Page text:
I enjoyed this project because I have been researching and photographing this type of antique furniture in my own work. To see something of this value slowly lose its importance and beauty, is striking. Having learned all about this type of furniture and the effort that it took to create it, I feel a great impact in watching it decompose when in my photographs I am highlighting its beauty.

Monday, September 27, 2010

09.27.10 : Guest Lecture Questions : Miguel Palma

Have your every been in serious legal/judicial trouble as a result of your work?

Is your art a result of your interest in mechanical and technological objects and ideas? Otherwise, what sparked you into first creating artwork?

Sunday, September 26, 2010

09.27.10 : Artist Entry : Aaron Feavor

Aaron Feaver is currently living in LA and is working as a web designer and photographer.
"I’m self taught. I’ve been taking pictures for years but only got serious about it in the last 6 months or so, when I started photographing people in a more formal way. It changed from being something I casually enjoyed to something I was obsessed with." - Aaron Feaver

Tiny Animals Series

The Tiny Animal series animals are a Re-Ment toy set from a Japanese grocery store. The images were taken with an old Konica SLR, using a reverse-mounted 57mm lens. The film was Fuji Superia 100.

Tiny Animals Series

"Some of his work is decidedly of the low-fi aesthetic and prominently features scratches, dust and chemical processing defects, as well as the discolouration that sometimes comes with expired film. He unashamedly does not try to address these issues, which collectively give his body of work an immediacy that declares it emphatically as photography, rather than mere pretty picture making. "

Jones, Nathan. "Notable: Aaron Feaver." The Photon Fantastic. 11 Mar. 2010. Web. 25 Sept. 2010. .

Tiny Animals Series

This series relates to my current work because it document man-made animal replicas, which is part of my animal cataloging. In addition, I have been using very selective focus in my shots, which I really enjoy in this series. By using a selective focus on inanimate objects, it gives them a sense of life and movement.

Feaverish Photography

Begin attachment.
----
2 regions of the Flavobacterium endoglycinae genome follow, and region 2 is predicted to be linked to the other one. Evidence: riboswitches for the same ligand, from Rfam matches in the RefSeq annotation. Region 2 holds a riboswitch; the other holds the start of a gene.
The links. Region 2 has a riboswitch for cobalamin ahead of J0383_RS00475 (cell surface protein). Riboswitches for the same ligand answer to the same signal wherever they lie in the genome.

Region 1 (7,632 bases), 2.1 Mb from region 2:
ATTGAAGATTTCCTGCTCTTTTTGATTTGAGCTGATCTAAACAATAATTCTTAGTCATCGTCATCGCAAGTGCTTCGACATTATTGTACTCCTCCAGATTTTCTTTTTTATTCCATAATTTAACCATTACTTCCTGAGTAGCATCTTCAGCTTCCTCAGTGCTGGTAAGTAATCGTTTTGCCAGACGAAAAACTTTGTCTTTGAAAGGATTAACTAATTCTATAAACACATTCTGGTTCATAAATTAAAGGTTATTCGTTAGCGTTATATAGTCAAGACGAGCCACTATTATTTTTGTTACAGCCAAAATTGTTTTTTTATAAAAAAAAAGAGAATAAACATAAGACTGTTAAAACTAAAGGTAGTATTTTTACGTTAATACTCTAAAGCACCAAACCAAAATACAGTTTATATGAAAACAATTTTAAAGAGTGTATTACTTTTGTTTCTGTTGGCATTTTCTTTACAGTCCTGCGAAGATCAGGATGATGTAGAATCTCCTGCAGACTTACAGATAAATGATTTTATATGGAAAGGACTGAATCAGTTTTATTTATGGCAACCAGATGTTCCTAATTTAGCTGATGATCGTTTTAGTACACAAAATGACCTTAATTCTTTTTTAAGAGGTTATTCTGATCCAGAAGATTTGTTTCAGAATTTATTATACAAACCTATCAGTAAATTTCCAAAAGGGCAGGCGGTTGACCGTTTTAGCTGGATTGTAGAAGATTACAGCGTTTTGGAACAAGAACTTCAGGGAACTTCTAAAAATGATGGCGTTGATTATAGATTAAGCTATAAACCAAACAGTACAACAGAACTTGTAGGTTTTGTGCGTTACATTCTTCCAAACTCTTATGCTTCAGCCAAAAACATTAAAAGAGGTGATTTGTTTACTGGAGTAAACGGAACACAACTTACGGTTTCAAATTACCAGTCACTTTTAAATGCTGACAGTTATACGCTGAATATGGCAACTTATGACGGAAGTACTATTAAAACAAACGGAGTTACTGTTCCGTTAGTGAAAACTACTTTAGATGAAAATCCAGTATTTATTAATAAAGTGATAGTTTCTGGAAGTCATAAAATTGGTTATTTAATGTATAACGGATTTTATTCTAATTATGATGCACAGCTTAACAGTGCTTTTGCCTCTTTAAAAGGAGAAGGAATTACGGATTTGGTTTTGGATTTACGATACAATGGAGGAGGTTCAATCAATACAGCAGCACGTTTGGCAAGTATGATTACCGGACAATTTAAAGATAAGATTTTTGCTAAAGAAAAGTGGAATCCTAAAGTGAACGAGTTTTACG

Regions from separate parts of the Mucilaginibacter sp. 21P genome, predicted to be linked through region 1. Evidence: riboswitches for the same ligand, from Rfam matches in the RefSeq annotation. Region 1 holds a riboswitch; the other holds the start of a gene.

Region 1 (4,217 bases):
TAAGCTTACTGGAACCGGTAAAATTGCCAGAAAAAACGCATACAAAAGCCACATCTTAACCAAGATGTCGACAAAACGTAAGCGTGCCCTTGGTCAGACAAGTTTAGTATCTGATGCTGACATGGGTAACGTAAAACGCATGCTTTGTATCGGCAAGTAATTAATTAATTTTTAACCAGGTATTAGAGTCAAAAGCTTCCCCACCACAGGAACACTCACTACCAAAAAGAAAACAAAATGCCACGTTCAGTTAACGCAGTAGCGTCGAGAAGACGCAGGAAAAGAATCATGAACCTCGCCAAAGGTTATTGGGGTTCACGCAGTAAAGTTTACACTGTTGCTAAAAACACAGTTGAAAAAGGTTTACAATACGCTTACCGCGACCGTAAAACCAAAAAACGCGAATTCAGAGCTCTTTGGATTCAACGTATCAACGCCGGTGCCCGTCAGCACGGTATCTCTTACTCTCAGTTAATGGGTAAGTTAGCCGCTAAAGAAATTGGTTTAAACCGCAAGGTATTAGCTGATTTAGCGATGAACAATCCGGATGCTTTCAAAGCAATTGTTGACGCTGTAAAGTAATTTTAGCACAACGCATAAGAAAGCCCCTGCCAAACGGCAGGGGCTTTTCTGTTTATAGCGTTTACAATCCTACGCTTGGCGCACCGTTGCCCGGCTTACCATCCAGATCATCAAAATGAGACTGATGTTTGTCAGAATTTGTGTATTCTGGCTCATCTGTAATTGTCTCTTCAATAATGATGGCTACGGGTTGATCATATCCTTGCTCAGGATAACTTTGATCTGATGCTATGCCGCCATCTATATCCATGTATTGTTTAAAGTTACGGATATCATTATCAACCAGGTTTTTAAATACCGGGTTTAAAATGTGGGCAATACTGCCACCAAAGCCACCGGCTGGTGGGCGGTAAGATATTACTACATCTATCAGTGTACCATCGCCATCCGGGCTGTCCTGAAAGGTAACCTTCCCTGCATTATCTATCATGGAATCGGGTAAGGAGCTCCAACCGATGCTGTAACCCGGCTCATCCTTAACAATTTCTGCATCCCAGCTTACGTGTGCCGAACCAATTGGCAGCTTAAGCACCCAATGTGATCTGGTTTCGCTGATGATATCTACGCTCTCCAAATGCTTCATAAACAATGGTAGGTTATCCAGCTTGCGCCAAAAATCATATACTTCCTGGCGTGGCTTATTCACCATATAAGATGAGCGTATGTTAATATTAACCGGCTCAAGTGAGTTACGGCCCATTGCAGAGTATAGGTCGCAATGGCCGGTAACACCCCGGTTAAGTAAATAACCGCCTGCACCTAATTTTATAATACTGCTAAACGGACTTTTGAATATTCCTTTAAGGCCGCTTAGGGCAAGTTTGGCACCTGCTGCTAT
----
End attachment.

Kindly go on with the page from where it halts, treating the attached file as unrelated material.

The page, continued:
Wednesday, September 22, 2010

09.23.10 : Idea Entry : Cage

Definition :
1. a boxlike enclosure having wires, bars, or the like, for confining and displaying birds or animals.
2. anything that confines or imprisons; prison.
3. something resembling a cage in structure, as for a cashier or bank teller.

A cage is an enclosure made of mesh, bars or wires, used to confine, contain or protect something or someone. A cage is traditionally use to confine animals as pets, as meat, or in zoos. The original intention of a cage is to create a boundary to enclose a target. However, a cage has a positive intent for protection. Cages consist if many forms and material qualities that can give them a more positive and/or negative appearance.

Over The Rainbow, 2009
Younseal Eum

"Even though cages are the most popular symbol for boundary, limitation and isolation the most curious aspect of cages is the action of enclosing with a positive intent and for protection. "

Eum, Younseal. "Duality of a Cage." VCU Digital Archives. 13 May 2010. Web. 23 Sept 2010.

Photographed by Li Feng in China

Over the past week I have been cataloging animals and when I went to the zoo I became frustrated with the cages. I began focusing on the cages instead of the animals inside of them. Over the next week or so I want to learn more about cages, the different types, sizes, shapes, and artist who use them.

Friday, September 17, 2010

09.20.10 : Artist Entry : Jon Naiman

Jon Naiman was born in Philadelphia. He lived in Brooklyn, NY from 1992-2004 and currently reside in Switzerland. He attended University of Colorado, Boulder, Studied Filmmaking and Liberal Arts for a year, followed by a year at Temple University, Studied Photography and Liberal Arts and finally Rhode Island School of Design, BFA Photography for three years.

Natural Section

"What distinguishes Naiman's [Natural Selection] photographs, though, is that his subjects totally ignore the stuffed animals. The animals are props that are not being treated as props by the subjects, but are being treated as props by the photographer. That discontinuity is appealing." - Greg Fallis

Family Territory

"In the series Familiar Territory, farm animals and the people who keep them are photographed inside the family home. The unspoken boundary between the human and the animal is explored and brought into question. Taboos associated with cleanliness, propriety, order, safety come forward. The mundane mixes with the absurd. The objects, furniture, decorations, and architecture of these living rooms frame a moment in flux when two separate worlds come together." - Jon Naiman

"In this [Familiar Territory] series the human subjects are treating the living animals in the same way they treat each other, with the sort of casual intimacy and affectionate disregard we reserve for close friends and family. That matter-of-fact quality to the photographs enhances the incongruity of the image." - Greg Fallis

I was interested in Naiman's work because he takes humans and animals and puts them face to face. The intriguing thing about his work is that the animals and humans seem to have no relation to one another. They are obviously in the same space have little to no interaction. It an interaction between man and beast that I had to considered.


Fallis, Greg. "Sunday Salon." Utata: Tribal Photography. Web. 16 Sept. 2010.